Investigating the Phenomenon:
A Framework for Analysis
WHAT DID the groups examined in the previous chapter create? By the time of the abortive putsch, they clearly had forged a new independent political society and exerted substantial pressures on state institutions. How might the new society be characterized and its emergence explained? To what extent, moreover, did revolutionary societal organizations create the basis for democratic regime change in Russia?
Construction of the “dependent variable” stands as an especially complex part of this study, mainly because the study seeks to explain not a concrete, discrete event (e.g., a military coup, an electoral victory or defeat), but rather the emergence of a particular type of political society that heretofore has been poorly understood. The chapter therefore begins with close analysis of the phenomenon that will be explained. Did a civil society evolve in Russia, as many sovietologists argued? Or did something else emerge?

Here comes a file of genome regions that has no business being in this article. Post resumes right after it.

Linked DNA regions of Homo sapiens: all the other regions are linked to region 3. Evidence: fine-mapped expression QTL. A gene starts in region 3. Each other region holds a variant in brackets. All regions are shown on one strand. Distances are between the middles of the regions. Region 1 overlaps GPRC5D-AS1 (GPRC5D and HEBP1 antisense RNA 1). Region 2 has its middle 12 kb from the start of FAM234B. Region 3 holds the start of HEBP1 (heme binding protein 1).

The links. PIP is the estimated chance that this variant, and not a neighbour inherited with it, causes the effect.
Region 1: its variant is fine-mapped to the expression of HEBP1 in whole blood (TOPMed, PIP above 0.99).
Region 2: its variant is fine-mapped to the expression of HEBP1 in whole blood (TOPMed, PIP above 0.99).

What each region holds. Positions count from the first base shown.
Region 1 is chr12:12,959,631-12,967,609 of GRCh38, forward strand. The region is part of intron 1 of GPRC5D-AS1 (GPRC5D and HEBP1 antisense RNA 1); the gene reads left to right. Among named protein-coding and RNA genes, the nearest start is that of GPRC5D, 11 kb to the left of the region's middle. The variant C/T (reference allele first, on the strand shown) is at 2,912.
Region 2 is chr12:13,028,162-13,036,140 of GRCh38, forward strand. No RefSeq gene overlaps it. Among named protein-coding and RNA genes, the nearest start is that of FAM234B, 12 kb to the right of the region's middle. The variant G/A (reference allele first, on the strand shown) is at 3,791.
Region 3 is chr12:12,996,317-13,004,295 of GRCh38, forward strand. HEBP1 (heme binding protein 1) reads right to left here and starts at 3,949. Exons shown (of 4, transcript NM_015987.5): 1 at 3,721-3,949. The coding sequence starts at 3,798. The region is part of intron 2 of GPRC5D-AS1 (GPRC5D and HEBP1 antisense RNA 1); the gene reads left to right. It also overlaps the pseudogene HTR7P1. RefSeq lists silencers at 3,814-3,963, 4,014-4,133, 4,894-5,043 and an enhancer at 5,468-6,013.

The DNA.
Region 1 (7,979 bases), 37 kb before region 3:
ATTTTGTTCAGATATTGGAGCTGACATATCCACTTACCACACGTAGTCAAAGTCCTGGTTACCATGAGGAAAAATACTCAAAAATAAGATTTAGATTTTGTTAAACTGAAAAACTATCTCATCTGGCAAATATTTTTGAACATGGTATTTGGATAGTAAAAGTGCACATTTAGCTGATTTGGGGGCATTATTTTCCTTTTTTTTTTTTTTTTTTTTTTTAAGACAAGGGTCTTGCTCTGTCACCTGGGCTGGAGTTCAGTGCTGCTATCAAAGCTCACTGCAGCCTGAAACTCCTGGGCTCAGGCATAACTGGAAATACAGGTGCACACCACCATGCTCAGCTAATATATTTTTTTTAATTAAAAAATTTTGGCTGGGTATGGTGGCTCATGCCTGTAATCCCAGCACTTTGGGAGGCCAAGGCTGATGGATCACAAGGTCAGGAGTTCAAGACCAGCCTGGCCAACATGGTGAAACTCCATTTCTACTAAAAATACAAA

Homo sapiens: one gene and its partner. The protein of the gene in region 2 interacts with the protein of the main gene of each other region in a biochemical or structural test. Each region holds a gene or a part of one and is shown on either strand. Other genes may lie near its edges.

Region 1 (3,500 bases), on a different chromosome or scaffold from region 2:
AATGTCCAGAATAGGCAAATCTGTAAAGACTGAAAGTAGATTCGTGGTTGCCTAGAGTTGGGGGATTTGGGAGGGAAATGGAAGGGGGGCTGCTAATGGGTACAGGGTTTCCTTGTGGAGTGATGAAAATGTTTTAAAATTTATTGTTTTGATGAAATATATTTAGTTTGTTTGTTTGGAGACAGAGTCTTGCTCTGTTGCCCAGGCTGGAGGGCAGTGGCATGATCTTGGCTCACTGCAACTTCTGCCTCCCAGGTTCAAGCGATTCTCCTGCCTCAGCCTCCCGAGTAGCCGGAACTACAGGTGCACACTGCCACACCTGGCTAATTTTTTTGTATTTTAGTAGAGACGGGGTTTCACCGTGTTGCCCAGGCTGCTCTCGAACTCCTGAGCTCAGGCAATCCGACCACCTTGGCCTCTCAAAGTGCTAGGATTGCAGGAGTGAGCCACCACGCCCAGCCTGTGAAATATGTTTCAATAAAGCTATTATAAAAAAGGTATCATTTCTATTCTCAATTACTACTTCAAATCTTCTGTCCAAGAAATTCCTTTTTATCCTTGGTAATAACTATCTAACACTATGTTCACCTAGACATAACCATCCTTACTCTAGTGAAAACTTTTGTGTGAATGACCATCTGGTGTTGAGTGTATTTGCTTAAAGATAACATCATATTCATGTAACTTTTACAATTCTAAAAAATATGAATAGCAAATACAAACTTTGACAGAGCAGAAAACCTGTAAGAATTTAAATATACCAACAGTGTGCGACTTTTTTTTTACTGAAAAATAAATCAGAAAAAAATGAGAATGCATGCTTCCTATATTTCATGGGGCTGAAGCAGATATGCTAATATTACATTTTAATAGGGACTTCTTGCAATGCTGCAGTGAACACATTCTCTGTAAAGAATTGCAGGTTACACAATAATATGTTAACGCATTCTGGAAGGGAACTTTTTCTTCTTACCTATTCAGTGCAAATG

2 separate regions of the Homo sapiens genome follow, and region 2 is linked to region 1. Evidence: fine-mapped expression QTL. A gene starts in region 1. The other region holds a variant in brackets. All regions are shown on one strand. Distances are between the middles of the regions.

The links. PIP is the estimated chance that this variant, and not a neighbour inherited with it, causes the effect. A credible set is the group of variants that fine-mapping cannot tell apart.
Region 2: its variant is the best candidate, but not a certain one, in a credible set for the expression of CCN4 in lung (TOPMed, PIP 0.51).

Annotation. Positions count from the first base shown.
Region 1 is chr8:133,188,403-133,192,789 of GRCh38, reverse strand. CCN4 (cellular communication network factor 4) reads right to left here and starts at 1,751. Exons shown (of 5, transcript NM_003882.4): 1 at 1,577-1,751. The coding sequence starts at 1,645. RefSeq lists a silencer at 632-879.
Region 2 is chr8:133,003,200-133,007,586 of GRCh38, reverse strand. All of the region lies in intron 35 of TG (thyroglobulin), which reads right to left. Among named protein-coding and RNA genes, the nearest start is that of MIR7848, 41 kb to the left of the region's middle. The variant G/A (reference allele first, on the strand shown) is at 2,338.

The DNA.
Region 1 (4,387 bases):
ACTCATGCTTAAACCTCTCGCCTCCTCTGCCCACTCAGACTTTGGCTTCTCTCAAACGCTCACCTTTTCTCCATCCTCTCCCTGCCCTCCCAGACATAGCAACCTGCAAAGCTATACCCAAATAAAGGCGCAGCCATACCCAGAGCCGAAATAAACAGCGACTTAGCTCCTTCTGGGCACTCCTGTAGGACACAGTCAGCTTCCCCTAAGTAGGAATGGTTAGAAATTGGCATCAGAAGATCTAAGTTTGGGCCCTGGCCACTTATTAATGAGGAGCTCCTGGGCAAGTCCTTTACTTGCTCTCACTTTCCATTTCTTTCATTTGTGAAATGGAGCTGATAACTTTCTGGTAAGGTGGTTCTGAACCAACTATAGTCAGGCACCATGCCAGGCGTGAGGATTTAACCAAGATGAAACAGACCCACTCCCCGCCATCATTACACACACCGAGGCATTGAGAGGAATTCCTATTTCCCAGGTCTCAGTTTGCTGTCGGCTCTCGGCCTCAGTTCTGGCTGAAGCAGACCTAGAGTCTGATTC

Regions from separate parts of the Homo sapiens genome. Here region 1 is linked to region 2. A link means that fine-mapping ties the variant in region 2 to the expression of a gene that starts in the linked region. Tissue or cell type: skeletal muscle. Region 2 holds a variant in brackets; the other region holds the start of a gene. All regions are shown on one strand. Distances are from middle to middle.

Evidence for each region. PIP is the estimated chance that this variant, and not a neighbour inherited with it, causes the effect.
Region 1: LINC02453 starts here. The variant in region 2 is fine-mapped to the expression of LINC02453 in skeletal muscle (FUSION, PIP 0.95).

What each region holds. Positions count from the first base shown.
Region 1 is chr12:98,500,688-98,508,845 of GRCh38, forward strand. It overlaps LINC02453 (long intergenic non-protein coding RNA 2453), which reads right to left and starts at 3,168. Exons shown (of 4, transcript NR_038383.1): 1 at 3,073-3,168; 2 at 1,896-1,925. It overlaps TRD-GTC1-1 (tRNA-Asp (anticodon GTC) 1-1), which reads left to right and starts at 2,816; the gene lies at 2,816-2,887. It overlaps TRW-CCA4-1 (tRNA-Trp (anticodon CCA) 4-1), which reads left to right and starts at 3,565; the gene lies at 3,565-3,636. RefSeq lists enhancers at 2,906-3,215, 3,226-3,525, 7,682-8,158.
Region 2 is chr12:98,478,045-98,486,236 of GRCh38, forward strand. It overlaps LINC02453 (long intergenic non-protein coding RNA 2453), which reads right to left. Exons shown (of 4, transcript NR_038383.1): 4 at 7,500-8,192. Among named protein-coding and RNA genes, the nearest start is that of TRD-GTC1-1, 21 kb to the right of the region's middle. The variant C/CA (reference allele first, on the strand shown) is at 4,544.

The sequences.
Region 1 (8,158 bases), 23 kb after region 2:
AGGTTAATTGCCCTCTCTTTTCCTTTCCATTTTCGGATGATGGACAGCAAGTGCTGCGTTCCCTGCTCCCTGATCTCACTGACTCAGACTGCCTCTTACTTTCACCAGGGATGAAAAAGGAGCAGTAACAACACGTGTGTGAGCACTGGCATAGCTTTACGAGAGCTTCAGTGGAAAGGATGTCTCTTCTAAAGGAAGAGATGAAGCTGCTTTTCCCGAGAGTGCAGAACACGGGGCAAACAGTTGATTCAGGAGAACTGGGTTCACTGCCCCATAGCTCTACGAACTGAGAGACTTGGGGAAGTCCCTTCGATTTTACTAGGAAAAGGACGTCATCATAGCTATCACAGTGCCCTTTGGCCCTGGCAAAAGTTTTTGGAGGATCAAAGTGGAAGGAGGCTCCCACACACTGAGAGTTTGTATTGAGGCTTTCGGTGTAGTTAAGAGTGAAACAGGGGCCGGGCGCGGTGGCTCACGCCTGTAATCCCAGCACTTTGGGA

“Civil society” is a slippery concept; there exist nearly as many conceptions of it as theorists who have examined it. Some definitions focus on concrete institutions, such as interest groups or the market. Others employ more normative or philosophical concepts such as individualism, privacy, and civility. Most theorists have defined civil society at least in part as the realm of independent, self-organized, and self-governing associations. Nearly all modern theorists of civil society, moreover, have insisted upon maintaining a distinction between state and society in their definitions. 1 In contrast with the literature on East Europe, most sovietology does not show the mark of close familiarity with modern or classical thinking on civil society. Though a number of sovietologists have applied the notion of “civil society” to Russia or the Soviet Union, only a sovietologist would include state agencies, or groups within state agencies, within the realm of civil soci-